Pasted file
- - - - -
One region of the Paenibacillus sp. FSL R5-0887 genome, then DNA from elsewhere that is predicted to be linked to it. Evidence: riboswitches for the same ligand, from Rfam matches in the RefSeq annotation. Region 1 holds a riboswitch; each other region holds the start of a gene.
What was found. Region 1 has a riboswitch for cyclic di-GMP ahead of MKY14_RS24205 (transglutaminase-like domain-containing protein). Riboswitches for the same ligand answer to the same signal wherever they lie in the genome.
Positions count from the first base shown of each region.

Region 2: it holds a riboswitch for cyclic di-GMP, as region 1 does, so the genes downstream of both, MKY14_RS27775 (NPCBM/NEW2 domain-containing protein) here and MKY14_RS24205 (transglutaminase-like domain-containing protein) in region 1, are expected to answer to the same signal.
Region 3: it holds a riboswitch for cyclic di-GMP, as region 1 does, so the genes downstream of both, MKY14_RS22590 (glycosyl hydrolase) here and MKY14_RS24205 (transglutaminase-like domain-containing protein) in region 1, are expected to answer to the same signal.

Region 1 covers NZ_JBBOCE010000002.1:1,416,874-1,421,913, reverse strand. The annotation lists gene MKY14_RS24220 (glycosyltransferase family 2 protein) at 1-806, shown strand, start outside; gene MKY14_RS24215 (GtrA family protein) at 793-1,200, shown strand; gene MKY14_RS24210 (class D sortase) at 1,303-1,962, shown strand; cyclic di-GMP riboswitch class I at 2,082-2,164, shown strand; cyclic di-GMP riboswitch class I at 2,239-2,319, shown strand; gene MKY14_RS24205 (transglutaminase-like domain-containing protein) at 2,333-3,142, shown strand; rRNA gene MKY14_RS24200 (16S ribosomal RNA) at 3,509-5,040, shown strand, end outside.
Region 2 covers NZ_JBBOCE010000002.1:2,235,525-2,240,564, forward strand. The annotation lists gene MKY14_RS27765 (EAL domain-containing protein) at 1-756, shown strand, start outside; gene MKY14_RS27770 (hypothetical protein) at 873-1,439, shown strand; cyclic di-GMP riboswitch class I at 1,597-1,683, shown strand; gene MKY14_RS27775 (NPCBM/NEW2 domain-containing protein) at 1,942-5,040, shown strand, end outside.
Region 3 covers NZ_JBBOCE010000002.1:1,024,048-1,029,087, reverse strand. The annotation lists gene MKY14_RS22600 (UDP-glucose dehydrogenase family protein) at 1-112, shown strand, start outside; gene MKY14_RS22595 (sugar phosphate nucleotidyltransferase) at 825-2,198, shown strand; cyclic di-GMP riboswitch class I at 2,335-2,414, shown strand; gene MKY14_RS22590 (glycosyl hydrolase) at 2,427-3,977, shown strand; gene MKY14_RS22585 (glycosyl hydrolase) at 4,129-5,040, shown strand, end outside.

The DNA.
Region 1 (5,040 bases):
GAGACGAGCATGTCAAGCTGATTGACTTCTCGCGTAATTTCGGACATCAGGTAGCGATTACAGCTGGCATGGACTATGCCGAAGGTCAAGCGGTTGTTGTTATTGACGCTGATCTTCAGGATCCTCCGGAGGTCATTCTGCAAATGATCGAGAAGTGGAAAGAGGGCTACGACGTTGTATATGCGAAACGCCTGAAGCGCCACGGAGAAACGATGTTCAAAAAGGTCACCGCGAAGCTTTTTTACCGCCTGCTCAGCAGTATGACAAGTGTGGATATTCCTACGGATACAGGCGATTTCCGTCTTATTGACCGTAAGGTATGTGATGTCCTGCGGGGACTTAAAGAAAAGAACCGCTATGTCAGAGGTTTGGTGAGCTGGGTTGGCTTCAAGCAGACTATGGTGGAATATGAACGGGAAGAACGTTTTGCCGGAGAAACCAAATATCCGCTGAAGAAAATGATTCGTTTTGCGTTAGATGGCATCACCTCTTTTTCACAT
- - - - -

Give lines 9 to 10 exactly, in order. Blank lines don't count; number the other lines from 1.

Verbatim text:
The DNA.
Region 1 (5,040 bases):